On September 27, 2013, in a landmark case for the state, Garden State Equality v. Dow, New Jersey Superior Court Judge Mary Jacobson ruled that the state must allow same-sex couples to marry. While Governor Chris Christie immediately stated that his administration would be appealing the ruling, he eventually withdrew his appeal, and the first same-sex marriages in the state were performed just after midnight on October 21, 2013. Prior to this date, same-sex couples were only allowed to enter into civil unions in the state, which were not recognized by the federal government.

Same-sex couples in New Jersey now have the same rights as opposite-sex couples. These rights are most frequently recognized during the divorce process; namely with regards to the equitable distribution of assets acquired during the marriage and alimony that may be paid to the dependent spouse. Both of these concepts are dealt with by the court and determined through application of a variety of factors. One of the most important factors at issue with same-sex divorces is the length of the marriage. Obviously, same-sex marriages are likely to be shorter in duration than heterosexual marriages simply because same-sex couples were not legally allowed to marry until almost two years ago, and were only permitted to enter into civil unions since 2007 when The Civil Union Act was signed into law by then-Governor Jon Corzine.

However, because same-sex marriage is a relatively new concept in New Jersey, there have been significantly fewer same-sex divorces in the state and, therefore, case law addressing the award of alimony and equitable distribution in same-sex divorces are in infancy and not yet developed.

N.J.S.A. 2A:34-23(b) provides for different forms of alimony and requires the court to consider a variety of factors, one of which is the duration of the marriage, in awarding alimony to one party. However, this is the exact scenario in which same-sex couples are more disadvantaged then heterosexual couples because they only received the right to marry.

Consider a hypothetical situation in which a couple is divorcing in 2015. They have been together as if they were a married couple since 2008, but were only officially married in 2014. How should the court address the “length” of the couple’s marriage? In reality, they have only been married for a year, but the relationship itself has lasted much longer. If the court took the “length of marriage” factor literally, construing it from the day of actual marriage (one year ago), the dependent spouse could be awarded a comparatively minimal amount of alimony, considering the relationship has existed longer than just one year. The dependent spouse could potentially argue that they should be awarded a greater alimony award because the court should consider the fact that they were not legally allowed to get married and this is why the marriage is technically so short. Again, same-sex marriage and thus, same-sex divorce, is in its infancy in the Garden State, so it is impossible to know precisely how a court will rule in a scenario like this.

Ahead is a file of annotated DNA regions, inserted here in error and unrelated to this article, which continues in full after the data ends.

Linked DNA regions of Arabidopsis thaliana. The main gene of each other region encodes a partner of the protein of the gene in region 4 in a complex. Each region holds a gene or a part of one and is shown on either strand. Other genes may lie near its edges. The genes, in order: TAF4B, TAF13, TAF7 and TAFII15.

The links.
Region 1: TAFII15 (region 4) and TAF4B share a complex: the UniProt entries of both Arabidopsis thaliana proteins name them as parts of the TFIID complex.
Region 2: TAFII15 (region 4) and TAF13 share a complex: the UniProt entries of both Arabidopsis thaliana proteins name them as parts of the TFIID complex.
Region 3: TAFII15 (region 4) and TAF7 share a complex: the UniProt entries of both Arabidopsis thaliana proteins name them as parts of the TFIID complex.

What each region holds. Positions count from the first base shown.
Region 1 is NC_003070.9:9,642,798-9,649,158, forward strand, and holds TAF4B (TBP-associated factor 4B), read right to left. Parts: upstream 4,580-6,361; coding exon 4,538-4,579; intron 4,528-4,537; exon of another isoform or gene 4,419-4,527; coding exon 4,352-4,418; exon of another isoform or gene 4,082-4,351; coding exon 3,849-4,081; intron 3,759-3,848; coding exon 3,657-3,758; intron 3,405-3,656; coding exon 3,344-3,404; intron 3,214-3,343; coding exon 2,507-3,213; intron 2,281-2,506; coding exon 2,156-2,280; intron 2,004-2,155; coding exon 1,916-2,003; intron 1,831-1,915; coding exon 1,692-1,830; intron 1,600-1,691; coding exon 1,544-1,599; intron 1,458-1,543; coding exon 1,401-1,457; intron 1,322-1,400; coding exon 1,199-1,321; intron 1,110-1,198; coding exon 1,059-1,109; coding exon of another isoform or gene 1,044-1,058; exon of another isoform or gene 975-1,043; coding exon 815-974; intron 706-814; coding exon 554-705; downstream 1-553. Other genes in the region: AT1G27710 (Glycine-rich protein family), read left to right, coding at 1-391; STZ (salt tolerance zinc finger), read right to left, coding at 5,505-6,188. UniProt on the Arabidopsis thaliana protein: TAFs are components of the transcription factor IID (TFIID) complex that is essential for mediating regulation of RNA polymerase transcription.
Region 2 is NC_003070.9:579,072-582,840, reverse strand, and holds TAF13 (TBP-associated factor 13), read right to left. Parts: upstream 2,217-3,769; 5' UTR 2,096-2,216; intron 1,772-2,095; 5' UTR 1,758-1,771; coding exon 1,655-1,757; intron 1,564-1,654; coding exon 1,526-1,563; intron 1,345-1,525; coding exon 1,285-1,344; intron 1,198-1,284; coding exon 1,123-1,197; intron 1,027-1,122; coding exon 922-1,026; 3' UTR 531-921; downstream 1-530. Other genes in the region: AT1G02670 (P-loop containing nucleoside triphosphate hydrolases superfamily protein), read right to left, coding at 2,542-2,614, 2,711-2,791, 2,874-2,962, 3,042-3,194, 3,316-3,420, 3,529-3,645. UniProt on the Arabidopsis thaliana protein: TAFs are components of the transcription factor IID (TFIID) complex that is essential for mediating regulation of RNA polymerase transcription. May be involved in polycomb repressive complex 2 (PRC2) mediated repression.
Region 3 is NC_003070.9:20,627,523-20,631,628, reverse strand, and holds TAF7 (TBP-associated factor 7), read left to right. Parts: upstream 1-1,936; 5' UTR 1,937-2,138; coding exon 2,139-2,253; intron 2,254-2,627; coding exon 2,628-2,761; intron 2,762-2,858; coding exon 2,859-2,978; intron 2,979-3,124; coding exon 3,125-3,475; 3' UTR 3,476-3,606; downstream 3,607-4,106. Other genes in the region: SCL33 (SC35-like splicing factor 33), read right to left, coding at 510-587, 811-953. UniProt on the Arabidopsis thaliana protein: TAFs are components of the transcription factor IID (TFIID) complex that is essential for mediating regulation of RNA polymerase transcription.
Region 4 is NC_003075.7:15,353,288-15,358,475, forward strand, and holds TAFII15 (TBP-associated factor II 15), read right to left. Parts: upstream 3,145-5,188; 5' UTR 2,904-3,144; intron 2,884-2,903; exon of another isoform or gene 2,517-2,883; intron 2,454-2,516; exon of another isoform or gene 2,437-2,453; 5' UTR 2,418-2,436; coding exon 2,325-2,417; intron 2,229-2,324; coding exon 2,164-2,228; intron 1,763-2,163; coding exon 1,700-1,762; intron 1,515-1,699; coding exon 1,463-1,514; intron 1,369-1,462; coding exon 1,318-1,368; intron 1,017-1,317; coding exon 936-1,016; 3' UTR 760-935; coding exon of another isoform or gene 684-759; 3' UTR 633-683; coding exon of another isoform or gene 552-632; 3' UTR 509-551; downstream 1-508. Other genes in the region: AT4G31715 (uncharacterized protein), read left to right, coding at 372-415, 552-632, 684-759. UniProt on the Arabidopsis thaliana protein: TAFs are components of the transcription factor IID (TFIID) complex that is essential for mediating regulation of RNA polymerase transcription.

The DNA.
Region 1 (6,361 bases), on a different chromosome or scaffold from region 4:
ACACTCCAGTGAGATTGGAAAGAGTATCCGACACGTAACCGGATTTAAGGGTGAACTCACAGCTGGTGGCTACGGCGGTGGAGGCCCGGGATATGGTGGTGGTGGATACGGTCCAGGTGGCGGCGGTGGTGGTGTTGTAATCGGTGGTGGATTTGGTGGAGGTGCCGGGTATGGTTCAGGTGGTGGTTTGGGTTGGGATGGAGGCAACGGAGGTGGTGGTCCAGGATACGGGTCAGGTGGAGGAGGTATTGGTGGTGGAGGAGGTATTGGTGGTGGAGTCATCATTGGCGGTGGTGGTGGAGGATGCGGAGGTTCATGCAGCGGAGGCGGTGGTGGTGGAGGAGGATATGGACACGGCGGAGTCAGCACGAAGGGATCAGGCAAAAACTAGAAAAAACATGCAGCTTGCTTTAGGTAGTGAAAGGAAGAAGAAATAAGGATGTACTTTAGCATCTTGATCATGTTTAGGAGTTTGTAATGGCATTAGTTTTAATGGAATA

Another issue is cohabitation. Same-sex couples in New Jersey have had no other option but to live together without legal recognition. While there have not been cases that have addressed pre-marital cohabitation in regards to same-sex couples, this issue has been addressed for the purposes of alimony as it relates to heterosexual couples. In McGee v. McGee, the New Jersey Superior Court, Appellate Division held that the “extent of actual economic dependency, not one’s status as a spouse, must determine the duration of support.” Therefore, because pre-marital cohabitation may be considered for the purposes of alimony in an opposite-sex divorce, it is likely that such cohabitation, especially for individuals who could not get married, will be a factor in same-sex divorces.

The argument regarding the “length” of a same-sex marriage in New Jersey is further complicated by the fact that civil unions have existed in New Jersey since 2007. In Lewis v. Harris, the New Jersey Supreme Court held that the State must provide the same rights and benefits of marriage to committed same-sex couples that were given to opposite-sex couples. The reason why this complicates the equitable distribution of assets and the award of alimony in same-sex marriages is because it weakens the dependent spouse’s argument that the marriage would have been longer had New Jersey permitted same-sex marriage to be performed. The supporting spouse could argue that marriage-like status (civil union) was available to the couple and they did not take advantage of the civil union because they did not have a desire to and, therefore, the “length of marriage” should be calculated from the date of the actual marriage, rather than the beginning of the relationship.

Just like the calculation of alimony, the equitable distribution of assets attained while in a same-sex relationship is also analyzed considering a factor of “length of marriage.”

Overall, alimony and equitable distribution in same-sex marriages is new territory in New Jersey. Because there is no case law on point explaining whether same-sex marriages will be calculated based on the length of the relationship, or the definite day of marriage, careful review of the specific facts of each case will be necessary to accomplish and fair and reasonable outcome for the divorcing parties. That is why it is recommended that you speak with an attorney to discuss the specifics of your case.